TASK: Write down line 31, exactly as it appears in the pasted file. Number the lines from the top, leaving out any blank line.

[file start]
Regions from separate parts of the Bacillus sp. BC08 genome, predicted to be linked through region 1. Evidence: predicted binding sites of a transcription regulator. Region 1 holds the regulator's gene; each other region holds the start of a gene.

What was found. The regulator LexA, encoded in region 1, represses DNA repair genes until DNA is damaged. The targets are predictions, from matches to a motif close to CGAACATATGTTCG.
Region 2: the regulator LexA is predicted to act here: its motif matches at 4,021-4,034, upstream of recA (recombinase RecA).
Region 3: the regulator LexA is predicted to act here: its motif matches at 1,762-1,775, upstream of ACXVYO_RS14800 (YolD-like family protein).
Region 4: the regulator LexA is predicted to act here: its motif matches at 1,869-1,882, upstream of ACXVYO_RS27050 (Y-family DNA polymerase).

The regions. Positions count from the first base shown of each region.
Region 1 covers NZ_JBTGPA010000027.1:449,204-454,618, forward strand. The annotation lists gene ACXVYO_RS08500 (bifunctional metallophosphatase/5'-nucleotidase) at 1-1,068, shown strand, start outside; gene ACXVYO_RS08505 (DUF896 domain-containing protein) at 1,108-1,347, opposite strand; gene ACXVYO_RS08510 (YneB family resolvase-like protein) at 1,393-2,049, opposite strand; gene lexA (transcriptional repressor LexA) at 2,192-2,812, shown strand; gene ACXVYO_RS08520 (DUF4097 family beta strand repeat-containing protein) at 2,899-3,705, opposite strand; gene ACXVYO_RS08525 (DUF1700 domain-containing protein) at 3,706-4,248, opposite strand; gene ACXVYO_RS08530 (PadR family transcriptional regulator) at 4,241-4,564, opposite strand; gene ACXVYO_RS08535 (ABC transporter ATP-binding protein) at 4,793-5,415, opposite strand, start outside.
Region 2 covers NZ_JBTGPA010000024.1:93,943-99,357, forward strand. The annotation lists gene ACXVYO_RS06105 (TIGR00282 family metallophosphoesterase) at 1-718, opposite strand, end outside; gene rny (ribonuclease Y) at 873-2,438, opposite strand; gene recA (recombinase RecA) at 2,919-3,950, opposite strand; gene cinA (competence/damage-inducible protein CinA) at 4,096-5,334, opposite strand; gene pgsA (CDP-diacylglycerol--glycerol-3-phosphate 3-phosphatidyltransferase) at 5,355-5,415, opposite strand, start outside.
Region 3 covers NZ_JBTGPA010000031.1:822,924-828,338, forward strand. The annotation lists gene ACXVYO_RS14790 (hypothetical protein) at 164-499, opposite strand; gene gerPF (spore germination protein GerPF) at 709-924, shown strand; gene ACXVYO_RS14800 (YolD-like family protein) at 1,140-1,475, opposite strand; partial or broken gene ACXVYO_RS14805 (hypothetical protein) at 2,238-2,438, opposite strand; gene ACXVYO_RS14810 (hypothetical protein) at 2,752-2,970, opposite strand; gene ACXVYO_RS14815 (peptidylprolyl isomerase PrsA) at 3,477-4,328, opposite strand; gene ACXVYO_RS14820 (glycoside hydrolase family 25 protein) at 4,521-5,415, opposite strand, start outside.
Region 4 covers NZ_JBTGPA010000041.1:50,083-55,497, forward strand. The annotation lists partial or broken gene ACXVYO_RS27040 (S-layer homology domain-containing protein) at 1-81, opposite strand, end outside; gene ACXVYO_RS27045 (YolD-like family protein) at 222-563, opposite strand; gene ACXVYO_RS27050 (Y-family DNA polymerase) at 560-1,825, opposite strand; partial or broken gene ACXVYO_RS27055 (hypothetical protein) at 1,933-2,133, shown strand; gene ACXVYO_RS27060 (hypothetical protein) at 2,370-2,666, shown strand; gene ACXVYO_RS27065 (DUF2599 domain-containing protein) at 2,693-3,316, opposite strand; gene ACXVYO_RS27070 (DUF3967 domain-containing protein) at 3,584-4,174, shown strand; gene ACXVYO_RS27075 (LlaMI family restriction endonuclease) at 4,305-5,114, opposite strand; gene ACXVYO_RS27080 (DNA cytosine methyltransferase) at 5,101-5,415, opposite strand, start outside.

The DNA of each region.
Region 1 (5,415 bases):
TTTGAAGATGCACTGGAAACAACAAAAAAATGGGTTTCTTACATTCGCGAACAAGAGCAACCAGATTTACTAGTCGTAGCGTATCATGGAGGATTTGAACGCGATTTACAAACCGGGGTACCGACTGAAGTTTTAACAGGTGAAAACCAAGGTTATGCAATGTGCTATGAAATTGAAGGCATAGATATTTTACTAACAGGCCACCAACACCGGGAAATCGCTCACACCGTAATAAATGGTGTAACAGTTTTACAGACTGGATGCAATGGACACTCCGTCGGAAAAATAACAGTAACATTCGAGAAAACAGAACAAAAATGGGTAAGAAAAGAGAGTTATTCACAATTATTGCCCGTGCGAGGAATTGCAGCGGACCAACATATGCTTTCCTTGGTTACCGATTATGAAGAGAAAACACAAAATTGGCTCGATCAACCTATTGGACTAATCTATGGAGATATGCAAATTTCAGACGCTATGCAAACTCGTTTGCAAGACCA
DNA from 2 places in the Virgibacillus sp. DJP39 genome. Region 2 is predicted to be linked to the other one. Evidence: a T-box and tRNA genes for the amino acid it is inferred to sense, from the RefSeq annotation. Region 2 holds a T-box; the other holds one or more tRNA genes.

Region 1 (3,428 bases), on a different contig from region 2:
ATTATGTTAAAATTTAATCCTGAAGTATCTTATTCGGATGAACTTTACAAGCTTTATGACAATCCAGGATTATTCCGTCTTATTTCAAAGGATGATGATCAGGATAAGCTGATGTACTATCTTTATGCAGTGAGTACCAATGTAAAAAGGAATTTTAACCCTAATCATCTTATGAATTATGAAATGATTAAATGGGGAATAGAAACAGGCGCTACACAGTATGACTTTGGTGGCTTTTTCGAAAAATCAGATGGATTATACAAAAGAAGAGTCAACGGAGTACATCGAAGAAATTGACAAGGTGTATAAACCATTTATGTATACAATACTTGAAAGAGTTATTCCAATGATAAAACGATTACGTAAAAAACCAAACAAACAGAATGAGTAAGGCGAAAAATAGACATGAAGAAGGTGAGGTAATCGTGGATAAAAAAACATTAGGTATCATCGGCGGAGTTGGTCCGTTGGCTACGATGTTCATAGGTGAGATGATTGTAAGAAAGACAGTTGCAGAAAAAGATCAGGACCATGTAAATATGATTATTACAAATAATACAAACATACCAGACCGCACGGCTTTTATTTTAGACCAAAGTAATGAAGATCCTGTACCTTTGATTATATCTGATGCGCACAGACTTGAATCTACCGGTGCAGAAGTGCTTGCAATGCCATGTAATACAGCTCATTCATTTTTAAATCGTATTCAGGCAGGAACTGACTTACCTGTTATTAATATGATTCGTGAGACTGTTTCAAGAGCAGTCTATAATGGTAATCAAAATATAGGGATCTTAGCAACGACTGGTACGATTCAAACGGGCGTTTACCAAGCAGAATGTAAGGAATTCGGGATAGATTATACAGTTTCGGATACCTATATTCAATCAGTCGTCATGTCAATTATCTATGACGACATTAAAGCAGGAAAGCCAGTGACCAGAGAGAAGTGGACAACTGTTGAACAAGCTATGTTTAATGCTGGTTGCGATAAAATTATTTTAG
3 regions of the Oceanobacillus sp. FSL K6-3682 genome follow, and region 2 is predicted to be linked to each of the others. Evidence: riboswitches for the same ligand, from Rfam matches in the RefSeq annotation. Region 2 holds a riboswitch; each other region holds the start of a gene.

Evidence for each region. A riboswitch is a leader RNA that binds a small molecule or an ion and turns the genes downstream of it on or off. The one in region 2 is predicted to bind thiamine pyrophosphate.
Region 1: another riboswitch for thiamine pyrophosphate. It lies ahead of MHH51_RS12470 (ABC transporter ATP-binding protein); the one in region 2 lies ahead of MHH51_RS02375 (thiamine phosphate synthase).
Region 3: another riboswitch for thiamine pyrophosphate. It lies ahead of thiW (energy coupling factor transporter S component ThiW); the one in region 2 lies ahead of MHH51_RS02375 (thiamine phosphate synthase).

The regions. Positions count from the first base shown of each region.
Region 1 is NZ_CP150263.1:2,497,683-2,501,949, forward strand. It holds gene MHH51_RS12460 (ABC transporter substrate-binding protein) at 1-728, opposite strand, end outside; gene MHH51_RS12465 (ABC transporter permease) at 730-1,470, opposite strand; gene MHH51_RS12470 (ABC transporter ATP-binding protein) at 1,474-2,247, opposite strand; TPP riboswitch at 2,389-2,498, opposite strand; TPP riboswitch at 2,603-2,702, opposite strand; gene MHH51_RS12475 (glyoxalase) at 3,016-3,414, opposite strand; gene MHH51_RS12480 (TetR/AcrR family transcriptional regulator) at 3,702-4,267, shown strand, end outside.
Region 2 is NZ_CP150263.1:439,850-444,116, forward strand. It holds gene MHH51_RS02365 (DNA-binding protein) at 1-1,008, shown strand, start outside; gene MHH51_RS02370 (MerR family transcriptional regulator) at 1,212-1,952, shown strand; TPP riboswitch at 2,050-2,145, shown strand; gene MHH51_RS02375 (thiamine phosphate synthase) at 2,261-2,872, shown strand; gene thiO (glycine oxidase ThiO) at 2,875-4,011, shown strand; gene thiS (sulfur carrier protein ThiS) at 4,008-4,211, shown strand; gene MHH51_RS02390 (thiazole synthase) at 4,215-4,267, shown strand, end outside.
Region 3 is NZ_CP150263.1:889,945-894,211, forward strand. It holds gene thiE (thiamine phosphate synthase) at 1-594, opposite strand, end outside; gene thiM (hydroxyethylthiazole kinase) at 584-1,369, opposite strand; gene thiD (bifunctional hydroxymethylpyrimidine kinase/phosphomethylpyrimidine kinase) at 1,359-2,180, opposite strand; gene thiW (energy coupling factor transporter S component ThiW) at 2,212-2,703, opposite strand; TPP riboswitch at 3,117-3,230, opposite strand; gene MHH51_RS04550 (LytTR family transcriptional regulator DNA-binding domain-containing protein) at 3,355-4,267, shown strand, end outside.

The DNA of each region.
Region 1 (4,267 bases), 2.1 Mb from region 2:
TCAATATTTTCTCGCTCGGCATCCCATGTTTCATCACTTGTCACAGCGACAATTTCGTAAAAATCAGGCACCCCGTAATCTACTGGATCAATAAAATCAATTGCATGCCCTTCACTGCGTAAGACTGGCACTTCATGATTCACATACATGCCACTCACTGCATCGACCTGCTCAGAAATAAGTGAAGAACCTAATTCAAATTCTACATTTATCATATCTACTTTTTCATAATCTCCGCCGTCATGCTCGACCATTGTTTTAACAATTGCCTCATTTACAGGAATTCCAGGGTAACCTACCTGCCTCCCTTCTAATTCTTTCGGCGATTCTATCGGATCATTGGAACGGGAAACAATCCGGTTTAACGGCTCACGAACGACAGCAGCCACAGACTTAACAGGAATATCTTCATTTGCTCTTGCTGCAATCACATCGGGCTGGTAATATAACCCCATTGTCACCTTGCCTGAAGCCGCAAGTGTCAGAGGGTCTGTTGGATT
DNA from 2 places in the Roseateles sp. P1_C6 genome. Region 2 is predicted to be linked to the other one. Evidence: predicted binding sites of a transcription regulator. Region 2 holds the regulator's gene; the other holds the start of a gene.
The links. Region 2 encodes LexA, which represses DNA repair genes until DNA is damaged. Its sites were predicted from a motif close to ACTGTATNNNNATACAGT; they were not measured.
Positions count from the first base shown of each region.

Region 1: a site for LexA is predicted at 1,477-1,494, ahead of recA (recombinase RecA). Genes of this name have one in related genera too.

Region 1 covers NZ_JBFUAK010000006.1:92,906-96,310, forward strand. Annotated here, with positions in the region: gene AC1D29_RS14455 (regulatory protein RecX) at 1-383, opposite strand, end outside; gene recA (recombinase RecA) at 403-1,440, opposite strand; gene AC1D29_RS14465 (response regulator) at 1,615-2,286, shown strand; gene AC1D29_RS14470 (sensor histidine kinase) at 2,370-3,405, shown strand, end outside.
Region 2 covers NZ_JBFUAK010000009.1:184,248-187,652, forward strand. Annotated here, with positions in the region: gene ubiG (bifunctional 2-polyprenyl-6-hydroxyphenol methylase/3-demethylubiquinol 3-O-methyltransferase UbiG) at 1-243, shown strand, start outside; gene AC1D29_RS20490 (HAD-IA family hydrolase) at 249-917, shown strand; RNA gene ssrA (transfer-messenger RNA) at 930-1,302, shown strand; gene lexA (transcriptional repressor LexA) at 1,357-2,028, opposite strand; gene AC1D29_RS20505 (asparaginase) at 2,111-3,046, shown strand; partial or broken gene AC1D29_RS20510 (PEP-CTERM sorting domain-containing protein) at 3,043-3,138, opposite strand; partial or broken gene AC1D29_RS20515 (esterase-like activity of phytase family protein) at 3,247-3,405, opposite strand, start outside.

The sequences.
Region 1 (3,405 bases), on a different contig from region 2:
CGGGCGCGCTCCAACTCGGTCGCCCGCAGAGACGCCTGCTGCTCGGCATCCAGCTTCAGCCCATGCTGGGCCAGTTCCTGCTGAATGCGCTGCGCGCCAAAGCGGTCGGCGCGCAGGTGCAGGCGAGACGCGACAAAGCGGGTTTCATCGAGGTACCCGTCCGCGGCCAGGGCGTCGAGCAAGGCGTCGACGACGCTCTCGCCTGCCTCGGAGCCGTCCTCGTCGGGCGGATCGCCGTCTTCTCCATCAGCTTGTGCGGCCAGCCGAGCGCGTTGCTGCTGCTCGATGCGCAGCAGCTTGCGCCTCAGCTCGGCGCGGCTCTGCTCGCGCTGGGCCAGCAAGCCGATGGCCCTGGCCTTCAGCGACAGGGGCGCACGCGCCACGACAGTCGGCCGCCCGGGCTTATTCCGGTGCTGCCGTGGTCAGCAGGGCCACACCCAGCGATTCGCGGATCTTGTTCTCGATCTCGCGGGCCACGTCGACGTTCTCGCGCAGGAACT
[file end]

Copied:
Region 1: a site for LexA is predicted at 1,477-1,494, ahead of recA (recombinase RecA). Genes of this name have one in related genera too.